We talked about Atwood’s use of language in the book and decisions she made in her character development. One complaint had to do with prolonged flashbacks to Offred’s earlier life and love but since it winds up that the whole of the story is a flashback anyway, a reconstruction of events as Offred remembered them (however badly) during the recording of these memories onto cassettes (we learn at the end), we’re stuck with a narration focused on precisely how this woman deals with the past, what she dreamed and hoped for, and what grim realities she faced instead. That was a long sentence. Sorry. Point being, like or hate, Atwood put all that in for a reason. It helps to build Offred’s character if we know what she dwells on, even to the point of annoyance from a reader’s perspective.
Talk turned to France and the burqa ban for a bit, which is where the night ended. Some thought it was a terrific “it’s about time” kind of thing and others argued about choice and things. Is it about the religion or power (utilizing religion and fear of god) or what?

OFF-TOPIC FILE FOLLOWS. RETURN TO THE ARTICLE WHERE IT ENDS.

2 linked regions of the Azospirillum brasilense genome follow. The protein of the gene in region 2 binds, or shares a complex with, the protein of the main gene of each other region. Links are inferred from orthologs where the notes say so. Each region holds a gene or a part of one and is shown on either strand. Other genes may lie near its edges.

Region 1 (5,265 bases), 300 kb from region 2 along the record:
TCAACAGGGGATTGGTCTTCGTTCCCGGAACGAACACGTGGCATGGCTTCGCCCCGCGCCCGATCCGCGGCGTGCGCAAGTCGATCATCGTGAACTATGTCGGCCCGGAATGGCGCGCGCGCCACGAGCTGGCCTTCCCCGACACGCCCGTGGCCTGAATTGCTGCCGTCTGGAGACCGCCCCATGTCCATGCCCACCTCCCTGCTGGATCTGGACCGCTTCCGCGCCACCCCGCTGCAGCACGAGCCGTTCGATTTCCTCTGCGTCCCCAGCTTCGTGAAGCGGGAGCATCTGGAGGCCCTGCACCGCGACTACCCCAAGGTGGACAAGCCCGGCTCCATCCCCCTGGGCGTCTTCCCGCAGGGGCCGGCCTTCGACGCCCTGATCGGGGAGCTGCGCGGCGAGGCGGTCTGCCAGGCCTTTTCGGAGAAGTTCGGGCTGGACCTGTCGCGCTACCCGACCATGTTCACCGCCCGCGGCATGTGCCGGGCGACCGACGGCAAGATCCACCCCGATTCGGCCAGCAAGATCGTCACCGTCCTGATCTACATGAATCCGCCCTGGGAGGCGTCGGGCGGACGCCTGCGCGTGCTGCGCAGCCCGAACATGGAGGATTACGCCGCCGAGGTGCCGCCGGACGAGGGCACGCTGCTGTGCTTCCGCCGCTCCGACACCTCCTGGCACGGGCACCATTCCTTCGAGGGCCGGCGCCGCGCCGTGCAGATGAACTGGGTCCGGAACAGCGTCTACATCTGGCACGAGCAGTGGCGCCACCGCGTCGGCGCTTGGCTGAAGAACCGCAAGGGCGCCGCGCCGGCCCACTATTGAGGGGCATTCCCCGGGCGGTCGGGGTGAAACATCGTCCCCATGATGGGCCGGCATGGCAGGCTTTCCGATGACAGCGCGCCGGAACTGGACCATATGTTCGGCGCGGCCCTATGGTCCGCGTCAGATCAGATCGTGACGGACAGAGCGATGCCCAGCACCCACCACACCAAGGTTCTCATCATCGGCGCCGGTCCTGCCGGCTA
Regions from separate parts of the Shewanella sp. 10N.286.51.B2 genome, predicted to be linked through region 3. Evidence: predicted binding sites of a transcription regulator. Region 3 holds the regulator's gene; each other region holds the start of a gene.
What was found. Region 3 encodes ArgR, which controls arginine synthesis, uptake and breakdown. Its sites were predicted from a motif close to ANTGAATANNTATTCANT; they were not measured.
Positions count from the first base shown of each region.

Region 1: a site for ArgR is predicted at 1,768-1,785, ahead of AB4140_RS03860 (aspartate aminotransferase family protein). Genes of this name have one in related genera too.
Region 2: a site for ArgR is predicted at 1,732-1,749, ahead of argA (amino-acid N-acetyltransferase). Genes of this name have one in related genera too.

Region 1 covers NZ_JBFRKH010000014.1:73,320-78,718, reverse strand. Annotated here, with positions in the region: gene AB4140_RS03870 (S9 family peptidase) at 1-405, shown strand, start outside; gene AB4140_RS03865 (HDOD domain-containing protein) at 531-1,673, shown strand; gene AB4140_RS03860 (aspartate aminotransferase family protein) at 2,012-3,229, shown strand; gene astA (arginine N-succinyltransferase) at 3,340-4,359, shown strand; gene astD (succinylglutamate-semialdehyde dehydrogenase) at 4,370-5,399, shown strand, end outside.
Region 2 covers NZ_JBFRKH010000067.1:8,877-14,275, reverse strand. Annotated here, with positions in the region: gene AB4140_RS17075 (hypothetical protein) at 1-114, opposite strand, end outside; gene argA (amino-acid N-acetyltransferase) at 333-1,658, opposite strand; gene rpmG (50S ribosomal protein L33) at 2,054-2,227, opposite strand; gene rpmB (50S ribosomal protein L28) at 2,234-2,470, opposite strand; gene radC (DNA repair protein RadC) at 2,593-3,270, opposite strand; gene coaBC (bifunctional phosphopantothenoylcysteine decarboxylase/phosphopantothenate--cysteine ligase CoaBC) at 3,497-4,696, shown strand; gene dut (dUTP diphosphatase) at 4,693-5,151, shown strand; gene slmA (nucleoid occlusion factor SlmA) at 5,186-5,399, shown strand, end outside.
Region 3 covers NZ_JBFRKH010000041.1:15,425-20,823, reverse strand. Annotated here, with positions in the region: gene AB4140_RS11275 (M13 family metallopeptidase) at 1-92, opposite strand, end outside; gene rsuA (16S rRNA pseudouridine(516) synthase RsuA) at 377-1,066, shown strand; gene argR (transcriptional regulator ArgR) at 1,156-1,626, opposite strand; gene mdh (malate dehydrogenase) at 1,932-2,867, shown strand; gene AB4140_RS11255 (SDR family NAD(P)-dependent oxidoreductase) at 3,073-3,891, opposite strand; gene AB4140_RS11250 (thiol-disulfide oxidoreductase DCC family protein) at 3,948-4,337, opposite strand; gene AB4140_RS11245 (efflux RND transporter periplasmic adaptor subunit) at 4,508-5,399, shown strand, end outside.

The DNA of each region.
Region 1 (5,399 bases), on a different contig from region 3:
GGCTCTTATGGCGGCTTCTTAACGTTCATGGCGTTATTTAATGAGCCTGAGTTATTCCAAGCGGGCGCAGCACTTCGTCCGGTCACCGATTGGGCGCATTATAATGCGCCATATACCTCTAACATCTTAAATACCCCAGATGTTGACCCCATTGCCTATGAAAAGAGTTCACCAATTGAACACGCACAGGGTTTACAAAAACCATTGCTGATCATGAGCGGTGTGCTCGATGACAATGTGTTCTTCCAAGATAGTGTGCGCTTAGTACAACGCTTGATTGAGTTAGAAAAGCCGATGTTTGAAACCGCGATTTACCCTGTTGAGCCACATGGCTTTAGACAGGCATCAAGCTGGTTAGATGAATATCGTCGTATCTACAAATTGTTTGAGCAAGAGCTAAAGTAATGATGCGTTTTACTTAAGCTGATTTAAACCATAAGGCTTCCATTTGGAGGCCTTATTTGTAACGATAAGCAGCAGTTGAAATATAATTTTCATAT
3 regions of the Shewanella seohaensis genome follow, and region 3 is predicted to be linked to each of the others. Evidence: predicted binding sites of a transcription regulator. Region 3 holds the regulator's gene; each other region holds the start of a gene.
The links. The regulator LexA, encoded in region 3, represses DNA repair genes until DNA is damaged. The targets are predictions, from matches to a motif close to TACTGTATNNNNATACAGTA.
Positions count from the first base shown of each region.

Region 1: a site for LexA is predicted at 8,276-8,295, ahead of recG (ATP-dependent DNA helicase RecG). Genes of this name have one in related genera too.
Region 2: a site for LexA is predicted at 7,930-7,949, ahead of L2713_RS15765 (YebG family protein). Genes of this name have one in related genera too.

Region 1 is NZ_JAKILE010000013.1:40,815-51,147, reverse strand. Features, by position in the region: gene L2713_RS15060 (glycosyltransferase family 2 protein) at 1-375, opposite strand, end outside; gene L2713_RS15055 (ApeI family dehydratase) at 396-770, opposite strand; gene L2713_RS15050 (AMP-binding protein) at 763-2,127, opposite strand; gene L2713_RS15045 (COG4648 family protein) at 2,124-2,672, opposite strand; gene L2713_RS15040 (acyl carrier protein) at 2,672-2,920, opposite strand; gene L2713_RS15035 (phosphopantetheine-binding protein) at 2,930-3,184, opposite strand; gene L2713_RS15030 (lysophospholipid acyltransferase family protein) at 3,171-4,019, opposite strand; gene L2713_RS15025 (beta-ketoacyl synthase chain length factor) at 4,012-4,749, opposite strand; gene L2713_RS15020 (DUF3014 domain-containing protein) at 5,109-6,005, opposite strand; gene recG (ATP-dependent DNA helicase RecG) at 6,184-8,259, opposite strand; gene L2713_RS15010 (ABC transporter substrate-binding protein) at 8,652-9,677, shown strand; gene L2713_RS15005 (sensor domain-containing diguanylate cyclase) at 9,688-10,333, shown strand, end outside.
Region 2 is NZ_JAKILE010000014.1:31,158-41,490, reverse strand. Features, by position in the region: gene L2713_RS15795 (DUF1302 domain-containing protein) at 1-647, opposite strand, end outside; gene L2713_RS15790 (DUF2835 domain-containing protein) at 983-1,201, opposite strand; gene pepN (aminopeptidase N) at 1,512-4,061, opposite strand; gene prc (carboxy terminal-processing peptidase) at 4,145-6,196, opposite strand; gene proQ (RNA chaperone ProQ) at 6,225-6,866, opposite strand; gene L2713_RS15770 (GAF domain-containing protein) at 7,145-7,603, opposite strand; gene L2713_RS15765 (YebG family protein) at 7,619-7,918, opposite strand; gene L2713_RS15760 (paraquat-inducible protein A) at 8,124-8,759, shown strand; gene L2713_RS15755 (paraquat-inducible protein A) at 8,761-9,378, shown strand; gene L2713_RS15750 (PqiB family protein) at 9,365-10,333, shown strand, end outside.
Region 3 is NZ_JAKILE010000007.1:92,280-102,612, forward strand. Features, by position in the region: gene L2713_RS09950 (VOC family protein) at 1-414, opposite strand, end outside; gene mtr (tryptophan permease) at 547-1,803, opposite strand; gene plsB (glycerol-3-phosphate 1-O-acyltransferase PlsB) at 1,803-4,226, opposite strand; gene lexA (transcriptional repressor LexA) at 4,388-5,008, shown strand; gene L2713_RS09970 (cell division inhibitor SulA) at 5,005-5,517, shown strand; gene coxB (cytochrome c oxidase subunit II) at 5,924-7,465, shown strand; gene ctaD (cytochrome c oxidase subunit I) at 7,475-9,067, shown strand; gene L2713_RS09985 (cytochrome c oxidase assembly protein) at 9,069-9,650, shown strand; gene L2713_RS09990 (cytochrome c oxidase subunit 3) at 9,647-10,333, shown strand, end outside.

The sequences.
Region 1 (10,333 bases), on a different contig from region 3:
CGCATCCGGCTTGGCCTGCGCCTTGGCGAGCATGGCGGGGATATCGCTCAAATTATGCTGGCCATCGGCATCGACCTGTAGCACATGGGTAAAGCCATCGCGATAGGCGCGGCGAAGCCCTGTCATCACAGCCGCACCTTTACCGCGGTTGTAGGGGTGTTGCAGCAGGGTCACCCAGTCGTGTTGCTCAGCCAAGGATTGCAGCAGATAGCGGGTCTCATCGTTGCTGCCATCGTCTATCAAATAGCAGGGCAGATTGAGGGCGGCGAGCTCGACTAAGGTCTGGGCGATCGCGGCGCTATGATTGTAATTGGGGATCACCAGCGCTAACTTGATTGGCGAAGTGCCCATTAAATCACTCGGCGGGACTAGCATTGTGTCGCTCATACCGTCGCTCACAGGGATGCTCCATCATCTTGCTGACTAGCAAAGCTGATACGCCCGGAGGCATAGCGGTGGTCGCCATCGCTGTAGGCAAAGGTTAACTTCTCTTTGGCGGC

All the women in the book are forced to dress a certain way depending on their station. Wives get blue dresses, I think, the Econowives of the poor/middle class men have to wear stripes, the maids (Marthas) dress in another colour and the handmaids are very visible in the world in their long red dresses with white veils that work something blinders so they can only look at what’s in front of them.
There’s a scene in the book where Japanese tourists are wandering around taking pictures of the women. One of the tourists is a woman dressed “western” with a knee length skirt or something and Offred marvels at the look of it – mostly because she’s surprised at how appalled she is to see someone’s legs. It seems indecent, and yet not very long before that, she herself would have been dressing the same way. Normal is what you get used to, after all. It’s a state of mind and it doesn’t take long to create a new sense of normalcy when everyone’s forced to change their lifestyle to fit new laws (i.e. smoking bans in public places, mandatory seat belts).